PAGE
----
11 January 1922

Chalet des Sapins, Montana-sur-Sierre, Switzerland

What with them and my poor dear pussy - he who got out today & began to scratch, scratched away, kept at it, sat up, took a deep breath, scratched his ear, wiped his whiskers, scratched on, SCRATCHED - until finally only the tip of a quivering tail was to be seen & he was rescued by the gentle Ernestine. He wrung his little paws in despair. Poor lamb! To think he will not be able to scratch through until April. I suppose snow is beautiful. I hate it. It always seems to me a kind of humbug - a justification of mystery and I hate mystery. And then there is no movement. All is still - white - cold - deathly eternal. Every time I look out I feel inclined to say I refuse it. But perhaps if one goes about and skims over all is different.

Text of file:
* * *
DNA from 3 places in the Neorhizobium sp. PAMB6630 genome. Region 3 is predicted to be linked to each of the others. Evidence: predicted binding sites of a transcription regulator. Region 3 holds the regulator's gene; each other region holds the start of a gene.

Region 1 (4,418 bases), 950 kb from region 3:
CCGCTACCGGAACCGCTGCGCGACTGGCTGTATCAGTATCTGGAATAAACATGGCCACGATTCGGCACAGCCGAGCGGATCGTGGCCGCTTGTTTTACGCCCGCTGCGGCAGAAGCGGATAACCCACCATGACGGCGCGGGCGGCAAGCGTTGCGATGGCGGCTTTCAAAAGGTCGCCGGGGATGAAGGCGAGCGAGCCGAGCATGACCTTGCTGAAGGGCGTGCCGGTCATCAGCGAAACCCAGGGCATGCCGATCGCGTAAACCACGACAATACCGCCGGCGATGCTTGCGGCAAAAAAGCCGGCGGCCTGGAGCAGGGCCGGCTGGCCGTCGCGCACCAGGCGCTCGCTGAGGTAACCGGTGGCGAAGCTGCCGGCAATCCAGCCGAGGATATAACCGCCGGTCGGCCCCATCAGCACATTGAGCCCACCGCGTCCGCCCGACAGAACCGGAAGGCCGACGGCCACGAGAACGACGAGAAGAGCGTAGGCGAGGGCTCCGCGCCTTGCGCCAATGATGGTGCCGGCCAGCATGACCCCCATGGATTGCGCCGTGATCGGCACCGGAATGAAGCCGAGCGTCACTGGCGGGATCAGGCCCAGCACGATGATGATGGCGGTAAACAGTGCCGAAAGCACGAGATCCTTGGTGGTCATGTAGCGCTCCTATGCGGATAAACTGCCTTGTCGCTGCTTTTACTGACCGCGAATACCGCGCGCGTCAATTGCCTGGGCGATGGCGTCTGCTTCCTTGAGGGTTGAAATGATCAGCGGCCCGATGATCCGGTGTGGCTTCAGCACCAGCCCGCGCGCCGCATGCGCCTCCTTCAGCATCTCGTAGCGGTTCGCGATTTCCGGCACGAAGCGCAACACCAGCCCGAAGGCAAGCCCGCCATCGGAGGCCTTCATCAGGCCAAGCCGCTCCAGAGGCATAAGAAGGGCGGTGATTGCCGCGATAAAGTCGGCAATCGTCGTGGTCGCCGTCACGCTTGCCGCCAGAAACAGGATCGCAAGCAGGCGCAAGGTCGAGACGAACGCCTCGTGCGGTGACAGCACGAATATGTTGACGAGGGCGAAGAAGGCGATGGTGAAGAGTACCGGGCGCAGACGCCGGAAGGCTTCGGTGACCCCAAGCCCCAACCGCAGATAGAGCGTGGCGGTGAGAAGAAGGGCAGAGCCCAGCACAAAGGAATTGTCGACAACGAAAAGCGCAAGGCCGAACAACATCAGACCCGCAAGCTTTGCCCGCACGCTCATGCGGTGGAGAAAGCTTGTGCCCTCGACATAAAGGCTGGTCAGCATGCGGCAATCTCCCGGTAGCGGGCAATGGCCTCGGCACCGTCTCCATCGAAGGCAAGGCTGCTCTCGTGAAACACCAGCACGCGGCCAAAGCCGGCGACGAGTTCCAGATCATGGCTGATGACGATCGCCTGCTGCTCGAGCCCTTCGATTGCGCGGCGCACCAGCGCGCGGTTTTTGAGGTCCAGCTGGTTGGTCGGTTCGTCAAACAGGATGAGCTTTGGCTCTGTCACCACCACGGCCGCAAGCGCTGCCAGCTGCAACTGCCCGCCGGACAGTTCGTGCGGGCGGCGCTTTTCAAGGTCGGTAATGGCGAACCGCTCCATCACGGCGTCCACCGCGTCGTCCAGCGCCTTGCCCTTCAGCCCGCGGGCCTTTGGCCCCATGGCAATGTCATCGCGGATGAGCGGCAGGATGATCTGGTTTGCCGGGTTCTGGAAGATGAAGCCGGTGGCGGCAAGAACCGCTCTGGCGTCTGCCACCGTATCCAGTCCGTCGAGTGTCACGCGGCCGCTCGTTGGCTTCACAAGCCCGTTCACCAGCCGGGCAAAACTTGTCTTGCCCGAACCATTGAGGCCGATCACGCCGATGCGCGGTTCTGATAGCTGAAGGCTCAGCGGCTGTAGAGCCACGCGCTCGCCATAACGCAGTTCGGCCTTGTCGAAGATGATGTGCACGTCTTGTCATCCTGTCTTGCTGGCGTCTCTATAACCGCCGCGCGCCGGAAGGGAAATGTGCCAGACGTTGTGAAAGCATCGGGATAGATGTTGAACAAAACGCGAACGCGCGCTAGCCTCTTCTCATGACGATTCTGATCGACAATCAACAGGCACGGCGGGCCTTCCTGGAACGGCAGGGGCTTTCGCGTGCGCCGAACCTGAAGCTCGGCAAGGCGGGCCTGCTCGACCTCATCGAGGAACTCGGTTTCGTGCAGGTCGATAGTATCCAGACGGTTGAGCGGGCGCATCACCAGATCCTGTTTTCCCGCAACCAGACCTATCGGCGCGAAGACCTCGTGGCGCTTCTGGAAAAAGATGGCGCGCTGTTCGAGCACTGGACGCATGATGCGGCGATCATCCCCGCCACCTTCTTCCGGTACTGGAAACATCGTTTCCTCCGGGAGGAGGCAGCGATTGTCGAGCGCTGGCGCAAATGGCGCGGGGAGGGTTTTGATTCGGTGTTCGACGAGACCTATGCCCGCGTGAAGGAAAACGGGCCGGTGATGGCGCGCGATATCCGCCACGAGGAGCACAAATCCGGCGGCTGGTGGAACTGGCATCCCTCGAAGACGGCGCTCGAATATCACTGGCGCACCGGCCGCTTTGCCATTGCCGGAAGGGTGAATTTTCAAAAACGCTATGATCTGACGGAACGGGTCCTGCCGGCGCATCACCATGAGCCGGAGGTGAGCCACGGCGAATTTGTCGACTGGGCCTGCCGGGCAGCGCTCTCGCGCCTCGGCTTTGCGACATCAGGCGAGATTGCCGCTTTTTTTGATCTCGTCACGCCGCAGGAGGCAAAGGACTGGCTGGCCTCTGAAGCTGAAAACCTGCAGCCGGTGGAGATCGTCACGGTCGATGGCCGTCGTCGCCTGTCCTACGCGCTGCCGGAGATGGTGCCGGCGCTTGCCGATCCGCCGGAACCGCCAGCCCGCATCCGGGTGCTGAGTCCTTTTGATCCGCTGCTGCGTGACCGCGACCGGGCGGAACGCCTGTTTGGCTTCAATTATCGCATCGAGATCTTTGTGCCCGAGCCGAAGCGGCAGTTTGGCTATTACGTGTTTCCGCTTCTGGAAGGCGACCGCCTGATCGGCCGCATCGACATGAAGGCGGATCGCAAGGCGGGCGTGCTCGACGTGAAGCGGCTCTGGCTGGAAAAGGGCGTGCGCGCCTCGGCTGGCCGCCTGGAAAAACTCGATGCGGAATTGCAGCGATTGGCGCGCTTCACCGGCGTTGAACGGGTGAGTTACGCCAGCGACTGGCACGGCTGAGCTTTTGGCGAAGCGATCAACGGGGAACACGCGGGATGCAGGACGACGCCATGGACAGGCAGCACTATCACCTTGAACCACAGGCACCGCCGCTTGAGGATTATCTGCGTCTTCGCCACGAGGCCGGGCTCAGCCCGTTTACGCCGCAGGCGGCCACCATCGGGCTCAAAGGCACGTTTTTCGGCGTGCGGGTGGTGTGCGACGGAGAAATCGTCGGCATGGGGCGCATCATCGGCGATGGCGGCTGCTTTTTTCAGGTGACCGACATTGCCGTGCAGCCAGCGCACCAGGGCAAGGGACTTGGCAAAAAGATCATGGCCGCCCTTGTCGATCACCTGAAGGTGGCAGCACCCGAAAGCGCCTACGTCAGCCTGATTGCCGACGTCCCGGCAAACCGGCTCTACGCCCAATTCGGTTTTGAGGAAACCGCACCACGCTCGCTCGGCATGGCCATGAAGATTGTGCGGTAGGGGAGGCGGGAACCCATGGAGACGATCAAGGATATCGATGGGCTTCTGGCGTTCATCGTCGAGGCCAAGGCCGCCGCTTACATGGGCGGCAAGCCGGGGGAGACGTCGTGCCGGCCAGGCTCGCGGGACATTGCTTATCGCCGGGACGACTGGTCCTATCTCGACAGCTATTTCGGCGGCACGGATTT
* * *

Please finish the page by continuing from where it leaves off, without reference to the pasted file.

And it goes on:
How are your Swarees? Is everybody just the same? I am working at such a long story that I still can only just see the end in my imagination - the longest by far Ive ever written. Its called The Doves Nest. Tell me what you are working at? Or are you resting? I hope I shall see Marie Loo in her garden of Eden one day - one's mind's eye isn't good enough. But winter is a bad black time for work I think. Ones brain gets congealed. It is v. hard. Goodnight my dear dear Brett. With tender love
                Tig [To Dorothy Brett, 9 January 1922.]